[JURIST] Turkey blocked [Turkey Blocks press release] the website Wikipedia [official website] on Saturday deeming it a threat to national security. Opponents say Turkey's choice [Reuters report] to block the website further supports rights groups and Turkey's Western allies opinion that the country prohibits freedom of speech and other basic rights. Turkey supported its decision stating a law permits it to block access to individual web pages or entire websites for the protection of the order, national security, or general welfare. Turkey's communications ministry alleged that Wikipedia was attempting to run a "smear campaign" against it. Under the law, allowing them to ban Wikipedia, the government has to submit its ban to a court within 24 hrs and the court then has two days to determine if the ban should be upheld.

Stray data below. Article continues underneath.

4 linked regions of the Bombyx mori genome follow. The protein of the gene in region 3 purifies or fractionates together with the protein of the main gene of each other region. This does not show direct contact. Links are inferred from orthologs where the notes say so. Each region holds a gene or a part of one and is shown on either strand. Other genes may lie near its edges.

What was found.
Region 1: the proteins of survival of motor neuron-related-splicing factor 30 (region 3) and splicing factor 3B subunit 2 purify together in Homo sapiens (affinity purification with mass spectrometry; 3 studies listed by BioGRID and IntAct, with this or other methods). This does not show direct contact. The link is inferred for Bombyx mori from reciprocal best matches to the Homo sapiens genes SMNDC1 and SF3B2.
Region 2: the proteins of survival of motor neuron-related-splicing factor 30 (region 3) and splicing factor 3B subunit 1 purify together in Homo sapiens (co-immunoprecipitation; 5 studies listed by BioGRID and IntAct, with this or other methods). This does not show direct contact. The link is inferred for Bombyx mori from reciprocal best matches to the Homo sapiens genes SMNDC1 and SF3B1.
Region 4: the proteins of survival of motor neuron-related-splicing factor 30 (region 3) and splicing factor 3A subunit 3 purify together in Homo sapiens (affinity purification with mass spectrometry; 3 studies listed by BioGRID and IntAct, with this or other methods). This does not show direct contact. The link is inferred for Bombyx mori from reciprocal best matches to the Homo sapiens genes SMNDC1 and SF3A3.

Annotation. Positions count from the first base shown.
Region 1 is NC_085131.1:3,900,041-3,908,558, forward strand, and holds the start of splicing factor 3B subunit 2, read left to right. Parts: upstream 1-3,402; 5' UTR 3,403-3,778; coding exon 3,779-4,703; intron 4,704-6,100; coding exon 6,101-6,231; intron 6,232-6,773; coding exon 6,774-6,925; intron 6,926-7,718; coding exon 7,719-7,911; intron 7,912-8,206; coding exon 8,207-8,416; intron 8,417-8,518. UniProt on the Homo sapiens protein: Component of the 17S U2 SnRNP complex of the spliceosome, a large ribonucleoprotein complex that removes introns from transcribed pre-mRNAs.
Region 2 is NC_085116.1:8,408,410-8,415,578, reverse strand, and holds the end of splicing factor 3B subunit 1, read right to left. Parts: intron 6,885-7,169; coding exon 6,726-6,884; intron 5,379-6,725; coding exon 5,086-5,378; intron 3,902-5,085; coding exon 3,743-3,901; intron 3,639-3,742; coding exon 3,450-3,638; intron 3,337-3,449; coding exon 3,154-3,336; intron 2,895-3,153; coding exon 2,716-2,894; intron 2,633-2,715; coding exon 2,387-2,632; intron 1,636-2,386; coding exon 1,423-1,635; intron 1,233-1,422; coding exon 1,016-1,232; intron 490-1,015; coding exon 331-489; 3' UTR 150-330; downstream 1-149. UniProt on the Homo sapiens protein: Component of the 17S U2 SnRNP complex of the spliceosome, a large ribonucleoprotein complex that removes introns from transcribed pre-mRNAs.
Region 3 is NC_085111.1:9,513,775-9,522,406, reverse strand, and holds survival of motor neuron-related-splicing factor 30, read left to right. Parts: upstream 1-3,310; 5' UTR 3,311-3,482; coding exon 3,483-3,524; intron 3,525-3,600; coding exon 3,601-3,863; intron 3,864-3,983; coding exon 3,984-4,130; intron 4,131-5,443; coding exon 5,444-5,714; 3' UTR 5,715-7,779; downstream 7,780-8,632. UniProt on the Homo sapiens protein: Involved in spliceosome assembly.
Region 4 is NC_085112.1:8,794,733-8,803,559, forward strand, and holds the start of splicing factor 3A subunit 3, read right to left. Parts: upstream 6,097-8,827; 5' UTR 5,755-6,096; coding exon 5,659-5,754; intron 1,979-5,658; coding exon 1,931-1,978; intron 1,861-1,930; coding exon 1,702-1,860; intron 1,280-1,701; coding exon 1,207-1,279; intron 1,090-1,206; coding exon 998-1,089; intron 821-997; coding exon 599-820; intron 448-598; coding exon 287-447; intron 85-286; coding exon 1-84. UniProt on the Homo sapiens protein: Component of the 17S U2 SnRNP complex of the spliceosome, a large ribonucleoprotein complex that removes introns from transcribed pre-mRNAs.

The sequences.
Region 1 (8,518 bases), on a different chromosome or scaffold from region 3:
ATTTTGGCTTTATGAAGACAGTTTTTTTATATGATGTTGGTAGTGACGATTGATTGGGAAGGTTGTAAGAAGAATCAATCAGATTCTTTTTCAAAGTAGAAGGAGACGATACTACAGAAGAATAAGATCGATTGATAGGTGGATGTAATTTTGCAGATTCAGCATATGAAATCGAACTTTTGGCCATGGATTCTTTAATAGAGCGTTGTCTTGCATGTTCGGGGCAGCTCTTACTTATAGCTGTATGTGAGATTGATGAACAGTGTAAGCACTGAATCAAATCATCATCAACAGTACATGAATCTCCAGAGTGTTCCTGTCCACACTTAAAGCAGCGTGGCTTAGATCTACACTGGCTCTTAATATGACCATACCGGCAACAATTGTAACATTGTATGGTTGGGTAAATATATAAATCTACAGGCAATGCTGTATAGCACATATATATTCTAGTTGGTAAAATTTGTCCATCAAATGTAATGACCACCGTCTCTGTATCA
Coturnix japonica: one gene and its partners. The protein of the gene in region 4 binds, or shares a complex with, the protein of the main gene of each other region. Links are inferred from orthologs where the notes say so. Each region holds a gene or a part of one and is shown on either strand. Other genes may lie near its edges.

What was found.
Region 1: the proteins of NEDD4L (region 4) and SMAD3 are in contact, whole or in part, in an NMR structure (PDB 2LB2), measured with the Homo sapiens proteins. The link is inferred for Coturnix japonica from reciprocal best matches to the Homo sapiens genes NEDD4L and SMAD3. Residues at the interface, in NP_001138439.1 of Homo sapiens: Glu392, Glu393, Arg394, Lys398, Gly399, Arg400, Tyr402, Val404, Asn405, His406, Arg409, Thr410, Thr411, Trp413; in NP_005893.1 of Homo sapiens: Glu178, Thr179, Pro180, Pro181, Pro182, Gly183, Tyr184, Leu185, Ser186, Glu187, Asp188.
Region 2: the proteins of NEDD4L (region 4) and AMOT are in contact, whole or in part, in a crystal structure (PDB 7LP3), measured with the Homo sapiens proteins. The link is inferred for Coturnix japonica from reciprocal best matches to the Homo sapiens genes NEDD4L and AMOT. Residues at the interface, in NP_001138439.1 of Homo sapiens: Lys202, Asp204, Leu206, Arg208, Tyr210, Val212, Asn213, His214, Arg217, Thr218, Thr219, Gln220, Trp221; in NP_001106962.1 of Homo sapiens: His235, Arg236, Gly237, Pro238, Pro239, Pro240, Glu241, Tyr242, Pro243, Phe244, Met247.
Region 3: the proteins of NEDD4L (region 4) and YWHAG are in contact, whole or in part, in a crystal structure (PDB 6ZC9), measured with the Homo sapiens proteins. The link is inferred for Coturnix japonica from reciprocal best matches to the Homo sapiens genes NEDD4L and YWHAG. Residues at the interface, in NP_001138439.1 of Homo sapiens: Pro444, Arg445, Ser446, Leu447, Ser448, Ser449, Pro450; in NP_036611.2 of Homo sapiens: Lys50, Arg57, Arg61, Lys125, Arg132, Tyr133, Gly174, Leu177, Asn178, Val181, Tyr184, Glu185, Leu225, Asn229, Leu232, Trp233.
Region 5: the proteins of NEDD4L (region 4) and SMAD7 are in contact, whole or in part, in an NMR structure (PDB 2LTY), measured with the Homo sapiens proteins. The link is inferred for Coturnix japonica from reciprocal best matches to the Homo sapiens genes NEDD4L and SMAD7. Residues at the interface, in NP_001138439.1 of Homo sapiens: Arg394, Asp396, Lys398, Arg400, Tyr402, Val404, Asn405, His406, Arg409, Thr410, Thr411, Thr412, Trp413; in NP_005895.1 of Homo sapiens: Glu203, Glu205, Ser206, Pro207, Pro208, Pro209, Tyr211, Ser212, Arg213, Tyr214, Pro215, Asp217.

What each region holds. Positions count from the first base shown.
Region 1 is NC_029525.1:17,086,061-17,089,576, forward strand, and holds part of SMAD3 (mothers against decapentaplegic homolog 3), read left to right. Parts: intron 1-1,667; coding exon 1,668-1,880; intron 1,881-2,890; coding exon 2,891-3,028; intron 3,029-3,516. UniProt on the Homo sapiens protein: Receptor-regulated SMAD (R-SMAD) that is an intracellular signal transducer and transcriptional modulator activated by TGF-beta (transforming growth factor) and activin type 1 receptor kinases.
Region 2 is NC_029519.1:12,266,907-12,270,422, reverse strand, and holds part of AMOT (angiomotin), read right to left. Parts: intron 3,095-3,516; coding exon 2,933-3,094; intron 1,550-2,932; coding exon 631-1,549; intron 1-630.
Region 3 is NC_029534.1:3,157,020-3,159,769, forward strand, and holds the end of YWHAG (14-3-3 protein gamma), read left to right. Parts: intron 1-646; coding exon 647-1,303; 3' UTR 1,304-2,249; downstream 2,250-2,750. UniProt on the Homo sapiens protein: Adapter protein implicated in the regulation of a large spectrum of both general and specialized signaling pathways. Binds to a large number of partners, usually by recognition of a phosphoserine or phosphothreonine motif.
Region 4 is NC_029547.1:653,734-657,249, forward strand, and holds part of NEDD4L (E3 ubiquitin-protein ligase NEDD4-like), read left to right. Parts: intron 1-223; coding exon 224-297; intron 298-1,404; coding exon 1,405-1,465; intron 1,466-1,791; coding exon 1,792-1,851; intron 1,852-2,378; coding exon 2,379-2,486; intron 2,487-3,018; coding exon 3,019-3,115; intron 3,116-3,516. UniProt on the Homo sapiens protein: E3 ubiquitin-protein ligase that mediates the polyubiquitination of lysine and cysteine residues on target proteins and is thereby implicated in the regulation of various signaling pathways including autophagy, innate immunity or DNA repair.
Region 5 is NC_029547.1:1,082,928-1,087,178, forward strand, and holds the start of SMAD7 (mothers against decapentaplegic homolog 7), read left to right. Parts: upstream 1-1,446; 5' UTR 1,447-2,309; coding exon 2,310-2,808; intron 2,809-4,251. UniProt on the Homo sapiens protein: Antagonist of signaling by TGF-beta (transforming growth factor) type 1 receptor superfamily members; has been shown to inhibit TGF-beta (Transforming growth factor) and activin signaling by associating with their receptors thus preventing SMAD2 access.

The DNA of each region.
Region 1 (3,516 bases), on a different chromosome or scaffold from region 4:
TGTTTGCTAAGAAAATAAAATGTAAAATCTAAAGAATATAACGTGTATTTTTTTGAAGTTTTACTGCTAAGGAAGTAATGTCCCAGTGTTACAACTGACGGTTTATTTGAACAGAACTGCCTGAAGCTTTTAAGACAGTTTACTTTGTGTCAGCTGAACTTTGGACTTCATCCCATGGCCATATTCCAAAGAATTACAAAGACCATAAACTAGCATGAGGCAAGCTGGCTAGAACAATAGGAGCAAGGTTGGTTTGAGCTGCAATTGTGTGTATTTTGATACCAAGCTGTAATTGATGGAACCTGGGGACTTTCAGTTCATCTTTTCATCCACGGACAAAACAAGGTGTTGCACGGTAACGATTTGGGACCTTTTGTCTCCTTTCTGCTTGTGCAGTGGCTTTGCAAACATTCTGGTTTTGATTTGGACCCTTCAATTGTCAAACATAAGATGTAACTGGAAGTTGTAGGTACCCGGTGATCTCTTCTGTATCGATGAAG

Since a failed coup attempt last July, where Turkish military forces tried to overthrow the government, the Turkish government has taken several controversial steps to strengthen its power. At the end of January a judge for the UN Mechanism for International Criminal Tribunals ordered the release of a Turkish judge [JURIST report] who was involved in adjudicating a Rwandan genocide case and had been incarcerated since July. Earlier in January the Turkish Parliament approved a plan [JURIST report], which, if approved by vote later this year, would increase presidential power within the country and would allow President Recep Tayyip Erdoğan to stay in office until 2029. In November Turkey significantly restricted the activities of NGOs like human rights organizations and children's groups and arrested opposition party leaders [JURIST reports] alleging they were connected to terror organizations. In February, the Council of Europe Commissioner for Human Rights Nils Muiznieks [official profile] urged [JURIST report] Turkey to "change course and to display the responsibility and tolerate expected in a democratic society." In October Human Rights Watch warned [JURIST report] that the emergency decrees put in place after the failed coup had resulted in serious human rights violations. In July Amnesty International condemned [JURIST report] Turkey for attacking the freedom of the press by issuing arrest warrants for 42 journalists.